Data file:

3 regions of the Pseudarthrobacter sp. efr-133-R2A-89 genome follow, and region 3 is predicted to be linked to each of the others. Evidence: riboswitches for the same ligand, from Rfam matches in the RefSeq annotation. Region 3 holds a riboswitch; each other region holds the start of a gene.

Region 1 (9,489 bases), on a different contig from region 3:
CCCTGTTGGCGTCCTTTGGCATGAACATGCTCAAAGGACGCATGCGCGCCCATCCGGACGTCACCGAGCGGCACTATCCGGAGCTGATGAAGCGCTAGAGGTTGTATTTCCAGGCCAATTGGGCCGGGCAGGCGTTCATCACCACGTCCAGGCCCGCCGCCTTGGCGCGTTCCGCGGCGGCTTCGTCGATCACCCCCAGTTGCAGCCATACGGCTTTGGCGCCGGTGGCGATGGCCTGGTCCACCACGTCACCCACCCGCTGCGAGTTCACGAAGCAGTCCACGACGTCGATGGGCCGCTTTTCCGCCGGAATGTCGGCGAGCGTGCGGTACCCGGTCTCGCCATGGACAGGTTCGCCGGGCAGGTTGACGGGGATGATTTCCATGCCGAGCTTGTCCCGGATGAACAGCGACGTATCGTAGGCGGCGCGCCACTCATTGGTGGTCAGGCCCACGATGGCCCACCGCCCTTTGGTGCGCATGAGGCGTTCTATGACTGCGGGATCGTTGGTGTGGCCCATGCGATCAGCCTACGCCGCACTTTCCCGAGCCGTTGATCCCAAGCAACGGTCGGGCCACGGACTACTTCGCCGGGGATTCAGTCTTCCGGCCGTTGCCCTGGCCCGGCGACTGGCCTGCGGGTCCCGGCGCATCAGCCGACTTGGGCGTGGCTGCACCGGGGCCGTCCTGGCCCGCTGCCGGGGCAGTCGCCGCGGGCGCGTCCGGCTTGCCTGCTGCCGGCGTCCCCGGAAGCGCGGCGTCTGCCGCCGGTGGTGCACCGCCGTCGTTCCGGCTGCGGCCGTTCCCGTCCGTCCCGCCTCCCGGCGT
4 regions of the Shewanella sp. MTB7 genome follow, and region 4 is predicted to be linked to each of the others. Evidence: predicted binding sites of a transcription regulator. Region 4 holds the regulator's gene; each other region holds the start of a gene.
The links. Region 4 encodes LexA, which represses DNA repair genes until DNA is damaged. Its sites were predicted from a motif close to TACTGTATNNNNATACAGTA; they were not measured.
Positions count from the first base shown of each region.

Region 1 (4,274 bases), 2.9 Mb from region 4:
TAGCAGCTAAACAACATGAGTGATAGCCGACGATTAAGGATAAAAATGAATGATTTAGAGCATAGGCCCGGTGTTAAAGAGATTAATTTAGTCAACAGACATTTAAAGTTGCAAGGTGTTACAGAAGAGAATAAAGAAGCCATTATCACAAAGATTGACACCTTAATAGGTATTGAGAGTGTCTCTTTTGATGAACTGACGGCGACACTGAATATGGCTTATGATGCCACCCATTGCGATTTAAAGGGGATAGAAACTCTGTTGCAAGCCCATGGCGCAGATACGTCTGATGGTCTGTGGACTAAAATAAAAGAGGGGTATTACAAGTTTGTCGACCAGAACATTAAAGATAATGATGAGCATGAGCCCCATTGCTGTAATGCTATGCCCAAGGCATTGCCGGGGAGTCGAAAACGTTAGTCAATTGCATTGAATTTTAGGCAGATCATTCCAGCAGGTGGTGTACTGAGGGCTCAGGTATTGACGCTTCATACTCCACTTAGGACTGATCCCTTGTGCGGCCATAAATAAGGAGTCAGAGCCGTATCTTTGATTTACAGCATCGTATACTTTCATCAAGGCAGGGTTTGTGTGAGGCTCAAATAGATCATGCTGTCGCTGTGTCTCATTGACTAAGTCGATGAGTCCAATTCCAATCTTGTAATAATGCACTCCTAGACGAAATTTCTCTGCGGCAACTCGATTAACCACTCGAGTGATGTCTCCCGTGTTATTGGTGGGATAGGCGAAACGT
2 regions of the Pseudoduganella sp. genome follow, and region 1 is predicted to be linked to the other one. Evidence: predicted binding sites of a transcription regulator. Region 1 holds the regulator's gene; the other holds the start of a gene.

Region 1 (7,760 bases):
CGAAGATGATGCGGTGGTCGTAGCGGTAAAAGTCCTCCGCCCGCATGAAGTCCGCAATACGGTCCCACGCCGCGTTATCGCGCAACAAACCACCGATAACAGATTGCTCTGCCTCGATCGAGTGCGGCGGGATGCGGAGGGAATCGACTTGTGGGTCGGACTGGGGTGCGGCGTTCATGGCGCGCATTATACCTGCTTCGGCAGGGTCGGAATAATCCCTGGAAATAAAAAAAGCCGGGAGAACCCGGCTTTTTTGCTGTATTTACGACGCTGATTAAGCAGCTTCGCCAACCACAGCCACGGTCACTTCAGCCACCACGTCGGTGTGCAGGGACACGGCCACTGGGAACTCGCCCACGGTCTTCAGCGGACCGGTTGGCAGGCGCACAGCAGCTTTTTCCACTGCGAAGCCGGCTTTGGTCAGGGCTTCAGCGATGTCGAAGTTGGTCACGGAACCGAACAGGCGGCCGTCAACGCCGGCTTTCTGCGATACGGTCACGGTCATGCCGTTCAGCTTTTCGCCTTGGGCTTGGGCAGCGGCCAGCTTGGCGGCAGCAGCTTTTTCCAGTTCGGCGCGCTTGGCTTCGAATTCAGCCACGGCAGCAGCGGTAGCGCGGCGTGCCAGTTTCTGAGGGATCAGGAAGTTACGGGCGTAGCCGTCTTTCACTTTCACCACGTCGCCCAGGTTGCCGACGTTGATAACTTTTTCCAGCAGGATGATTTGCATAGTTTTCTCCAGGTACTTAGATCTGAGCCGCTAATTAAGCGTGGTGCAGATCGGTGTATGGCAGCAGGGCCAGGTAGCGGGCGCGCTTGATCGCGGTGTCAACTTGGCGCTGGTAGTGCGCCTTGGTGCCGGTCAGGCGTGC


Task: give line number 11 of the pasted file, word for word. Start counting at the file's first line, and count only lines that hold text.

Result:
CGAAGATGATGCGGTGGTCGTAGCGGTAAAAGTCCTCCGCCCGCATGAAGTCCGCAATACGGTCCCACGCCGCGTTATCGCGCAACAAACCACCGATAACAGATTGCTCTGCCTCGATCGAGTGCGGCGGGATGCGGAGGGAATCGACTTGTGGGTCGGACTGGGGTGCGGCGTTCATGGCGCGCATTATACCTGCTTCGGCAGGGTCGGAATAATCCCTGGAAATAAAAAAAGCCGGGAGAACCCGGCTTTTTTGCTGTATTTACGACGCTGATTAAGCAGCTTCGCCAACCACAGCCACGGTCACTTCAGCCACCACGTCGGTGTGCAGGGACACGGCCACTGGGAACTCGCCCACGGTCTTCAGCGGACCGGTTGGCAGGCGCACAGCAGCTTTTTCCACTGCGAAGCCGGCTTTGGTCAGGGCTTCAGCGATGTCGAAGTTGGTCACGGAACCGAACAGGCGGCCGTCAACGCCGGCTTTCTGCGATACGGTCACGGTCATGCCGTTCAGCTTTTCGCCTTGGGCTTGGGCAGCGGCCAGCTTGGCGGCAGCAGCTTTTTCCAGTTCGGCGCGCTTGGCTTCGAATTCAGCCACGGCAGCAGCGGTAGCGCGGCGTGCCAGTTTCTGAGGGATCAGGAAGTTACGGGCGTAGCCGTCTTTCACTTTCACCACGTCGCCCAGGTTGCCGACGTTGATAACTTTTTCCAGCAGGATGATTTGCATAGTTTTCTCCAGGTACTTAGATCTGAGCCGCTAATTAAGCGTGGTGCAGATCGGTGTATGGCAGCAGGGCCAGGTAGCGGGCGCGCTTGATCGCGGTGTCAACTTGGCGCTGGTAGTGCGCCTTGGTGCCGGTCAGGCGTGC